Last year I wrote about the scalable approach of Multicast Traffic and now with the introduction of VXLAN and other models, we saw a lot of multicast traffic.
Multicast is an efficient way of disseminating information and communicating over the network. A single sender can connect to multiple receivers and exchange information while conserving network bandwidth. Financial stock exchanges, multimedia content delivery networks, and commercial enterprises often use multicast as a communication mechanism. Multiple receivers can be enabled on a single ESXi host. Because the receivers are on the same host, the physical network does not have to transfer multiple copies of the same packet. Packet replication is carried out in the hypervisor instead.
But hey how about processing this broadcast of multicast traffic within an environment? I meant how about the CPU cycles? Are we going to saturate our CPU in this scenario?
Well, we have an answer to this and that is SplitRx mode.
SplitRx mode is an ESXi feature that uses multiple physical CPU’s to process network packets received in a single network queue. This feature provides a scalable and efficient platform for multicast receivers. SplitRx mode typically improves throughput and CPU efficiency for multicast traffic workloads.
SplitRx mode is supported only on vmxnet3 network adapters. This feature is disabled by default. We recommend enabling SplitRx Mode in situations where multiple virtual machines share a single physical NIC and receive a lot of multicast or broadcast packets.
SplitRx mode is individually configured for each virtual NIC.
SplitRx mode uses multiple physical CPU’s to process network packets received in a single network queue. This feature can significantly improve network performance for certain workloads. These workloads include:
- Multiple virtual machines on one ESXi host all receiving multicast traffic from the same source.
- Traffic via the vNetwork Appliance (DVFilter) API between two virtual machines on the same ESXi host. SplitRx mode will typically improve throughput and maximum packet rates for these workloads.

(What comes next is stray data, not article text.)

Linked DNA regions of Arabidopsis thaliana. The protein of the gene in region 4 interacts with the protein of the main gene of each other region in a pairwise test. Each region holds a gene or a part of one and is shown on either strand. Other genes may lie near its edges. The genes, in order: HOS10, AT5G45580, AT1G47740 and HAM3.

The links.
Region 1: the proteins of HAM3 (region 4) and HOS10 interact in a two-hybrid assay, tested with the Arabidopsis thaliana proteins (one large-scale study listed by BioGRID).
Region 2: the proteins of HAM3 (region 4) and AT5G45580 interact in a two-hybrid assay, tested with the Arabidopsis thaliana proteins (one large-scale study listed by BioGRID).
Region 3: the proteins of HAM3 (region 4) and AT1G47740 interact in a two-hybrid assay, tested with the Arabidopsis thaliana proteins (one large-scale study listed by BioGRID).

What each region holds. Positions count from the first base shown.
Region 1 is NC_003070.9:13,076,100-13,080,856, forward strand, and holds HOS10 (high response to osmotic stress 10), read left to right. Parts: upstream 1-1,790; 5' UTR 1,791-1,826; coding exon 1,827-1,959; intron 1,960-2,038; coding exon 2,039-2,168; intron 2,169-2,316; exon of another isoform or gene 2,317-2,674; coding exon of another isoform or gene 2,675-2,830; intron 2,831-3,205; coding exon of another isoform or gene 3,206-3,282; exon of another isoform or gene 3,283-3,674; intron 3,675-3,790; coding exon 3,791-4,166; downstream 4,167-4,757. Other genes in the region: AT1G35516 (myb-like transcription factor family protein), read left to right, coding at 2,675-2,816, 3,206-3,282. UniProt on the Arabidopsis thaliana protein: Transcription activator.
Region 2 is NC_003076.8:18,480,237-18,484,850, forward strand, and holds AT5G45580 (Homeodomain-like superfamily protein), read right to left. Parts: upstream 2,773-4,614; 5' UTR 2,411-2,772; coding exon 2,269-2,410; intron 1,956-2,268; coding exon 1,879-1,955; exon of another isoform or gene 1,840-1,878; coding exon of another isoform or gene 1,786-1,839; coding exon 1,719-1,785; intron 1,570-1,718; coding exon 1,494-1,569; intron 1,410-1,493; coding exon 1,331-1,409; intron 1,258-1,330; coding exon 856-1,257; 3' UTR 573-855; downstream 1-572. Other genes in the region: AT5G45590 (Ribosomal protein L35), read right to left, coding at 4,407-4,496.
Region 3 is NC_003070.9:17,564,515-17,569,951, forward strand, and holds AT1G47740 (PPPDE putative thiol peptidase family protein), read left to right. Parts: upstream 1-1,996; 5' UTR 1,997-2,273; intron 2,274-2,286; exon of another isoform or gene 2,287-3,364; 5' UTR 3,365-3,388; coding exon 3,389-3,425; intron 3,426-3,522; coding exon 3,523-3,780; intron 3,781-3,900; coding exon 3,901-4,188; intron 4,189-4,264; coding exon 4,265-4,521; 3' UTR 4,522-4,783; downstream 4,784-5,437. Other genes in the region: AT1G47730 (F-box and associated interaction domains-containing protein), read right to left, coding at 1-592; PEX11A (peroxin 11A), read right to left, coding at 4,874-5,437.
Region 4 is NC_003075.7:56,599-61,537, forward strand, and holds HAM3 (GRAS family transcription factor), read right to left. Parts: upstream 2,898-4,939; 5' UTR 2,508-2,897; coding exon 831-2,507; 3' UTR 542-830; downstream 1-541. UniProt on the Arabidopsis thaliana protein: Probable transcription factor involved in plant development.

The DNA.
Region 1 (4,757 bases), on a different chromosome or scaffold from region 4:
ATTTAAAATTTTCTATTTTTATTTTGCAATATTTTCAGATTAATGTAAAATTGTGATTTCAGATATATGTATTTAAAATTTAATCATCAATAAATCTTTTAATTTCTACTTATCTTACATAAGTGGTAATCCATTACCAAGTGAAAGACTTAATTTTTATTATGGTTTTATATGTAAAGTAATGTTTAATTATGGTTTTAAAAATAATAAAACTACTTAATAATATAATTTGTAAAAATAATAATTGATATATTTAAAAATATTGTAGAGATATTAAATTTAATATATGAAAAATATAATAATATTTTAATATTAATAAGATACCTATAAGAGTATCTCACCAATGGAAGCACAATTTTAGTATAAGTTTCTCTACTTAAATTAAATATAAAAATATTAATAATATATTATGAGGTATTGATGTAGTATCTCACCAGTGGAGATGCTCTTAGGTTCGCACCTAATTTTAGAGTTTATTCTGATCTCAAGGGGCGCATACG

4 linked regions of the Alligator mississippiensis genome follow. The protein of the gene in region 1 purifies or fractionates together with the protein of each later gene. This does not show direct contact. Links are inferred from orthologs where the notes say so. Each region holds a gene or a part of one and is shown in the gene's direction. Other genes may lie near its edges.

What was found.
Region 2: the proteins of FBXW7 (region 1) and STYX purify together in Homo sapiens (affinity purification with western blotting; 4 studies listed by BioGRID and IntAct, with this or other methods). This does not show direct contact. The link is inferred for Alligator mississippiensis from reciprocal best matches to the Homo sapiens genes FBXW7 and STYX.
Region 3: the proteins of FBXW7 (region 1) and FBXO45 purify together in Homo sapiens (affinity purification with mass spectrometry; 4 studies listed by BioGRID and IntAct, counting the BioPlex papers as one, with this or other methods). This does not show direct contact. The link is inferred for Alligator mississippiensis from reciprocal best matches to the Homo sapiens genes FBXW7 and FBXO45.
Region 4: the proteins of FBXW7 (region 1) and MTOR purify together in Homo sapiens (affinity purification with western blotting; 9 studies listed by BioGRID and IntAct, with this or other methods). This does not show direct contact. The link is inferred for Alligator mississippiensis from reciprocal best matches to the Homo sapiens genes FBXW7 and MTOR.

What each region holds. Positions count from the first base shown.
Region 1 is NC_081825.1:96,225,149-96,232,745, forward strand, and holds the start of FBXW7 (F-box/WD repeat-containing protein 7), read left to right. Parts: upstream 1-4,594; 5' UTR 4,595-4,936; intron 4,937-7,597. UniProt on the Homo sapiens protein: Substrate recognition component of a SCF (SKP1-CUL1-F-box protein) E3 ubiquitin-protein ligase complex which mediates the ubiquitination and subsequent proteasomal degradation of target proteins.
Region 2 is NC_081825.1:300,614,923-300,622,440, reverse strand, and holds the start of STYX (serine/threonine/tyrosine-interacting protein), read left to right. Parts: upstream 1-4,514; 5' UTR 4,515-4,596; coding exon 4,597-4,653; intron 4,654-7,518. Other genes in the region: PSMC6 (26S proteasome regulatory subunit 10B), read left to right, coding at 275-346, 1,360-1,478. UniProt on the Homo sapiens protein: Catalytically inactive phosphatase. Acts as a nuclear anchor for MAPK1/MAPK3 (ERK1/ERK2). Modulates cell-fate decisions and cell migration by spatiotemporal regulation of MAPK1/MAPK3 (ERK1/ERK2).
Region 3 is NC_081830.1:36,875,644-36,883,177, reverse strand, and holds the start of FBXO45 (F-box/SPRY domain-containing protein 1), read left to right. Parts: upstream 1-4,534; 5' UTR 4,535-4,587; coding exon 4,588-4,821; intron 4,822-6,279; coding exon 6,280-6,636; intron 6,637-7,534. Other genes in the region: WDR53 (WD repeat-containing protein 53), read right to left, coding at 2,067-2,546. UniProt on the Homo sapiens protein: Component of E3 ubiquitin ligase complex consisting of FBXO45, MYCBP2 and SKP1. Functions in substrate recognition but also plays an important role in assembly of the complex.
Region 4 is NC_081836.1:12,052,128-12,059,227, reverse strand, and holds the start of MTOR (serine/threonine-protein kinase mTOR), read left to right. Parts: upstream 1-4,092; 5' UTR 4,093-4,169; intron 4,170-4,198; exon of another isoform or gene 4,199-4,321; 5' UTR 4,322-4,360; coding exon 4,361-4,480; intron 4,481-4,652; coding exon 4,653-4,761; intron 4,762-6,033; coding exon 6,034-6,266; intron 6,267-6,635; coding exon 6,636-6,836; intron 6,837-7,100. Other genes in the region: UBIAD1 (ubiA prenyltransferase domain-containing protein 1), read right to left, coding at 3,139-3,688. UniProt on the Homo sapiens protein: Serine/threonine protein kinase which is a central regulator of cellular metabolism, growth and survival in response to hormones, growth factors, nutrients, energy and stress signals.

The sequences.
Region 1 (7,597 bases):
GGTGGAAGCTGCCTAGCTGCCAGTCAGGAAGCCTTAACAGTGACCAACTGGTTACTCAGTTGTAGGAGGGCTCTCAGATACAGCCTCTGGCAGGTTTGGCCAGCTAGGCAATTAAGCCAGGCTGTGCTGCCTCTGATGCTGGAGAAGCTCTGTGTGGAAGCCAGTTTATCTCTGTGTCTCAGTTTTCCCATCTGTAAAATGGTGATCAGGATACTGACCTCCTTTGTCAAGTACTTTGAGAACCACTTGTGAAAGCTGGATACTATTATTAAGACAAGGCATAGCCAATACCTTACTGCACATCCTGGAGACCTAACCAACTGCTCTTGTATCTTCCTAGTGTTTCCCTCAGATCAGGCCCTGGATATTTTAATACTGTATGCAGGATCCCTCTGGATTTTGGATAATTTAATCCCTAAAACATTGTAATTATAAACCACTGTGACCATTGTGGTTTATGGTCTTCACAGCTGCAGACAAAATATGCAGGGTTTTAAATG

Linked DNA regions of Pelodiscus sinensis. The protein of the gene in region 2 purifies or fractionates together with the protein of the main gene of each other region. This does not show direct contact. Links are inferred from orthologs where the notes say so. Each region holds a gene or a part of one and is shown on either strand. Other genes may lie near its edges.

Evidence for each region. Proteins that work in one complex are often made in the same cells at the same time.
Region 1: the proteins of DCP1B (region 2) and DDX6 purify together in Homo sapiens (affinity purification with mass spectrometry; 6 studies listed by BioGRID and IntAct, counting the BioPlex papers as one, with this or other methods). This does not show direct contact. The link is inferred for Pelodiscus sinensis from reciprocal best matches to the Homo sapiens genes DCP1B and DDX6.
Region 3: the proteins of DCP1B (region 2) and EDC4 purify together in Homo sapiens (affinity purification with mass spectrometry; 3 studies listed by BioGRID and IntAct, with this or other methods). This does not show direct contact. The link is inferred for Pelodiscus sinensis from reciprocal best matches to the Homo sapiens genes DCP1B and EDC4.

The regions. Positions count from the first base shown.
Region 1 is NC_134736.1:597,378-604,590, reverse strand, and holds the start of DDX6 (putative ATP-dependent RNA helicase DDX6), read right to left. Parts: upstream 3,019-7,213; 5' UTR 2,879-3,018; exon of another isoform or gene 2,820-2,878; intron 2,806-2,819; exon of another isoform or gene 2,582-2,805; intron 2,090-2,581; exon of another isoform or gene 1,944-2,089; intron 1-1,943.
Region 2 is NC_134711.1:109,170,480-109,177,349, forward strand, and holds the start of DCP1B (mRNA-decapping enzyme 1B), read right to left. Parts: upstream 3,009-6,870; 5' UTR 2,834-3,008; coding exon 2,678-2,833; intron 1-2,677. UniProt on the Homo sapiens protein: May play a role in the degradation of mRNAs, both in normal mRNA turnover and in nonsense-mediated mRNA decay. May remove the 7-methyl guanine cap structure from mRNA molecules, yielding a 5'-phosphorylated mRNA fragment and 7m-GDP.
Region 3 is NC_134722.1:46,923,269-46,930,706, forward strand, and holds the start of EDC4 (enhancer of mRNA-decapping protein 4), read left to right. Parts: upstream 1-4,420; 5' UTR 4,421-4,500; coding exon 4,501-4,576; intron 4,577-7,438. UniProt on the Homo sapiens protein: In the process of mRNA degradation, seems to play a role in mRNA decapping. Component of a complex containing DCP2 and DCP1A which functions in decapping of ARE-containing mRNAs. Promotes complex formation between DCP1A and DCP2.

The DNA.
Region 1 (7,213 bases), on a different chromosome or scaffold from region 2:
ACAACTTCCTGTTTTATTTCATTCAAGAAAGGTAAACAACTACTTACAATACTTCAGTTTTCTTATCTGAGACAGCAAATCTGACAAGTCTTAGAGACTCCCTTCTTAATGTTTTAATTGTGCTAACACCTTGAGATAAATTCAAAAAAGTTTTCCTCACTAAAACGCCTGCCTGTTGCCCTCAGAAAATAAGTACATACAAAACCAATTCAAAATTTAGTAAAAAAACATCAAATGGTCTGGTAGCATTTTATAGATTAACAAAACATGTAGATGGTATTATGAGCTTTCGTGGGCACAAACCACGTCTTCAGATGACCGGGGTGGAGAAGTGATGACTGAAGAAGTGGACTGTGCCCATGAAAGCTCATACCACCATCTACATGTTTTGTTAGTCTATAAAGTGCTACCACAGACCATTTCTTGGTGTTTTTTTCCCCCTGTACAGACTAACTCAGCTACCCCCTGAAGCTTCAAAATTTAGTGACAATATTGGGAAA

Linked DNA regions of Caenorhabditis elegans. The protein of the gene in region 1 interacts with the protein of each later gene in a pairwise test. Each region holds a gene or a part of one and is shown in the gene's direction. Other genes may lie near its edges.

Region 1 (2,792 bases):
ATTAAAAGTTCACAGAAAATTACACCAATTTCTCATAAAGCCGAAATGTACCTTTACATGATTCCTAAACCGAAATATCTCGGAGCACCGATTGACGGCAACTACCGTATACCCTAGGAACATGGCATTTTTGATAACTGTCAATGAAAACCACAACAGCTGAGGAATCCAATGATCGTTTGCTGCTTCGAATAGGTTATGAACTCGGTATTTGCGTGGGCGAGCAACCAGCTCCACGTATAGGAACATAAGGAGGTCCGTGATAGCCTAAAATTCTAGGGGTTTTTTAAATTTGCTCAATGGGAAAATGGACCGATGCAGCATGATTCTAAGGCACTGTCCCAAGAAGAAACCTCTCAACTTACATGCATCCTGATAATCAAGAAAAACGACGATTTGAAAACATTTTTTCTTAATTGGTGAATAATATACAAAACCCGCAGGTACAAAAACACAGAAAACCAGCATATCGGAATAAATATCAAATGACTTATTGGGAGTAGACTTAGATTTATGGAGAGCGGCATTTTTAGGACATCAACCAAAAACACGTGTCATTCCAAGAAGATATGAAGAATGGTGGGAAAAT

vSphere 5.1 automatically enables this feature for a VMXNET3 virtual network adapter (the only adapter type on which it is supported) when it detects that a single network queue on a physical NIC is both (a) heavily utilized and (b) servicing more than eight clients (that is, virtual machines or the vmknic) that have evenly distributed loads.
Now the question is how do you enable that or disable that (if you need to do that). Here is the way how you enable / disable it.
- Open up vSphere Client
- Login to the vCenter Server
- In the home screen select Hosts and Clusters
- Select the ESXi host you wish to change
- Under the Configuration tab, in the Software pane, click Advanced Settings
- Click on the Net section of the left hand side tree
- Find NetSplitRxMode
- Click on the value to be changed and configure it as you wish
NetSplitRxMode = “0”
This value disables splitRx mode for the ESXi host.
NetSplitRxMode = “1”
This value (the default) enables splitRx mode for the ESXi host.
The change will take effect immediately and does not require the ESXi host to be restarted.
The SplitRx mode feature can also be configured individually for each virtual NIC using the ethernetX.emuRxMode variable in each virtual machine’s .vmx file (where X is replaced with the network adapter’s ID).
The possible values for this variable are:
ethernetX.emuRxMode = “0”
This value disables splitRx mode for ethernetX.
ethernetX.emuRxMode = “1”
This value enables splitRx mode for ethernetX.
So, if you want to change the value of this on individual VMs through vSphere Client, you should follow the below steps:
- Select the virtual machine you wish to change, and then click Edit virtual machine settings.
- Under the Options tab, select General, and then click Configuration Parameters.
- Look for ethernetX.emuRxMode (where X is the number of the desired NIC). If the variable isn’t present, click Add Row and enter it as a new variable.
- Click on the value to be changed and configure it as you wish.
Note: The change will not take effect until the virtual machine has been restarted.